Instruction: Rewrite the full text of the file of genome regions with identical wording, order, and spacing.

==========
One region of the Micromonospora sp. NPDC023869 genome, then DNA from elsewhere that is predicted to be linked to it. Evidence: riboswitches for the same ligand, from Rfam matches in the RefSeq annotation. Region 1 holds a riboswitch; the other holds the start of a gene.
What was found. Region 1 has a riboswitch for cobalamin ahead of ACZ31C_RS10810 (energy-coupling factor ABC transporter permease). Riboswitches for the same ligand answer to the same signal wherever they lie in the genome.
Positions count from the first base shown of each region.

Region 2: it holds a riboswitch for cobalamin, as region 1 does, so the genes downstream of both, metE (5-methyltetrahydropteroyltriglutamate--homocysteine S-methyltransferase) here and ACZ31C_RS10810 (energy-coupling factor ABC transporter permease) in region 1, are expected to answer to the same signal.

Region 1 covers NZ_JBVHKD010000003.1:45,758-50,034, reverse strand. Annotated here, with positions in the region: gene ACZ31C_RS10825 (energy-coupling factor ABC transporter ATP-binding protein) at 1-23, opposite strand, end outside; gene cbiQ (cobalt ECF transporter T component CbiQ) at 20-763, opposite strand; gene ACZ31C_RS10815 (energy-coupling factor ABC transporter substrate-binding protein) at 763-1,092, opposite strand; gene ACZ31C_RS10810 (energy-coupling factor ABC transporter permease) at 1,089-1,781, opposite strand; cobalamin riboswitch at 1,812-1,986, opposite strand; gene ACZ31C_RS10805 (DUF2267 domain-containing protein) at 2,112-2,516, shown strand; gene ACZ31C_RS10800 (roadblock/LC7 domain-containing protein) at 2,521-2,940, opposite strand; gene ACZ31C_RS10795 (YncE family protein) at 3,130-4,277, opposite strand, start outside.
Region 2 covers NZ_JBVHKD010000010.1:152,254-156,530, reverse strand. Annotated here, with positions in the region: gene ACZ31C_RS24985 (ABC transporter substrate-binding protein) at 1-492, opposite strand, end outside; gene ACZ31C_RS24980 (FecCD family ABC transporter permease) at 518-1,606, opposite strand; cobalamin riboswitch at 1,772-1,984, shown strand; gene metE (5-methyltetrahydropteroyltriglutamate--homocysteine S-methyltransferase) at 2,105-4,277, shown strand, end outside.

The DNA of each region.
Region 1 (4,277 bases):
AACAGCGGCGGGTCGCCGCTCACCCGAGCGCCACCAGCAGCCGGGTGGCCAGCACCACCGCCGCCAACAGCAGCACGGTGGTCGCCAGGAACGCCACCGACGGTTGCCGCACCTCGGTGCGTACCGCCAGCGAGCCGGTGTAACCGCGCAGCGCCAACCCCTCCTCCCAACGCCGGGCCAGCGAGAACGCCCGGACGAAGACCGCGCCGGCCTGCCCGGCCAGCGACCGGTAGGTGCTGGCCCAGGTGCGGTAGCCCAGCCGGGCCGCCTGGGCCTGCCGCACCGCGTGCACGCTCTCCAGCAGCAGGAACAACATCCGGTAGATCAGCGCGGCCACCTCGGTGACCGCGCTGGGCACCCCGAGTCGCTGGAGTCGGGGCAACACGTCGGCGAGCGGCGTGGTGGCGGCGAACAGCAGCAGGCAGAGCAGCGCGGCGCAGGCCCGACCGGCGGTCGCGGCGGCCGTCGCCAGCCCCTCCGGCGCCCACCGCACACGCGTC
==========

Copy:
One region of the Micromonospora sp. NPDC023869 genome, then DNA from elsewhere that is predicted to be linked to it. Evidence: riboswitches for the same ligand, from Rfam matches in the RefSeq annotation. Region 1 holds a riboswitch; the other holds the start of a gene.
What was found. Region 1 has a riboswitch for cobalamin ahead of ACZ31C_RS10810 (energy-coupling factor ABC transporter permease). Riboswitches for the same ligand answer to the same signal wherever they lie in the genome.
Positions count from the first base shown of each region.

Region 2: it holds a riboswitch for cobalamin, as region 1 does, so the genes downstream of both, metE (5-methyltetrahydropteroyltriglutamate--homocysteine S-methyltransferase) here and ACZ31C_RS10810 (energy-coupling factor ABC transporter permease) in region 1, are expected to answer to the same signal.

Region 1 covers NZ_JBVHKD010000003.1:45,758-50,034, reverse strand. Annotated here, with positions in the region: gene ACZ31C_RS10825 (energy-coupling factor ABC transporter ATP-binding protein) at 1-23, opposite strand, end outside; gene cbiQ (cobalt ECF transporter T component CbiQ) at 20-763, opposite strand; gene ACZ31C_RS10815 (energy-coupling factor ABC transporter substrate-binding protein) at 763-1,092, opposite strand; gene ACZ31C_RS10810 (energy-coupling factor ABC transporter permease) at 1,089-1,781, opposite strand; cobalamin riboswitch at 1,812-1,986, opposite strand; gene ACZ31C_RS10805 (DUF2267 domain-containing protein) at 2,112-2,516, shown strand; gene ACZ31C_RS10800 (roadblock/LC7 domain-containing protein) at 2,521-2,940, opposite strand; gene ACZ31C_RS10795 (YncE family protein) at 3,130-4,277, opposite strand, start outside.
Region 2 covers NZ_JBVHKD010000010.1:152,254-156,530, reverse strand. Annotated here, with positions in the region: gene ACZ31C_RS24985 (ABC transporter substrate-binding protein) at 1-492, opposite strand, end outside; gene ACZ31C_RS24980 (FecCD family ABC transporter permease) at 518-1,606, opposite strand; cobalamin riboswitch at 1,772-1,984, shown strand; gene metE (5-methyltetrahydropteroyltriglutamate--homocysteine S-methyltransferase) at 2,105-4,277, shown strand, end outside.

The DNA of each region.
Region 1 (4,277 bases):
AACAGCGGCGGGTCGCCGCTCACCCGAGCGCCACCAGCAGCCGGGTGGCCAGCACCACCGCCGCCAACAGCAGCACGGTGGTCGCCAGGAACGCCACCGACGGTTGCCGCACCTCGGTGCGTACCGCCAGCGAGCCGGTGTAACCGCGCAGCGCCAACCCCTCCTCCCAACGCCGGGCCAGCGAGAACGCCCGGACGAAGACCGCGCCGGCCTGCCCGGCCAGCGACCGGTAGGTGCTGGCCCAGGTGCGGTAGCCCAGCCGGGCCGCCTGGGCCTGCCGCACCGCGTGCACGCTCTCCAGCAGCAGGAACAACATCCGGTAGATCAGCGCGGCCACCTCGGTGACCGCGCTGGGCACCCCGAGTCGCTGGAGTCGGGGCAACACGTCGGCGAGCGGCGTGGTGGCGGCGAACAGCAGCAGGCAGAGCAGCGCGGCGCAGGCCCGACCGGCGGTCGCGGCGGCCGTCGCCAGCCCCTCCGGCGCCCACCGCACACGCGTC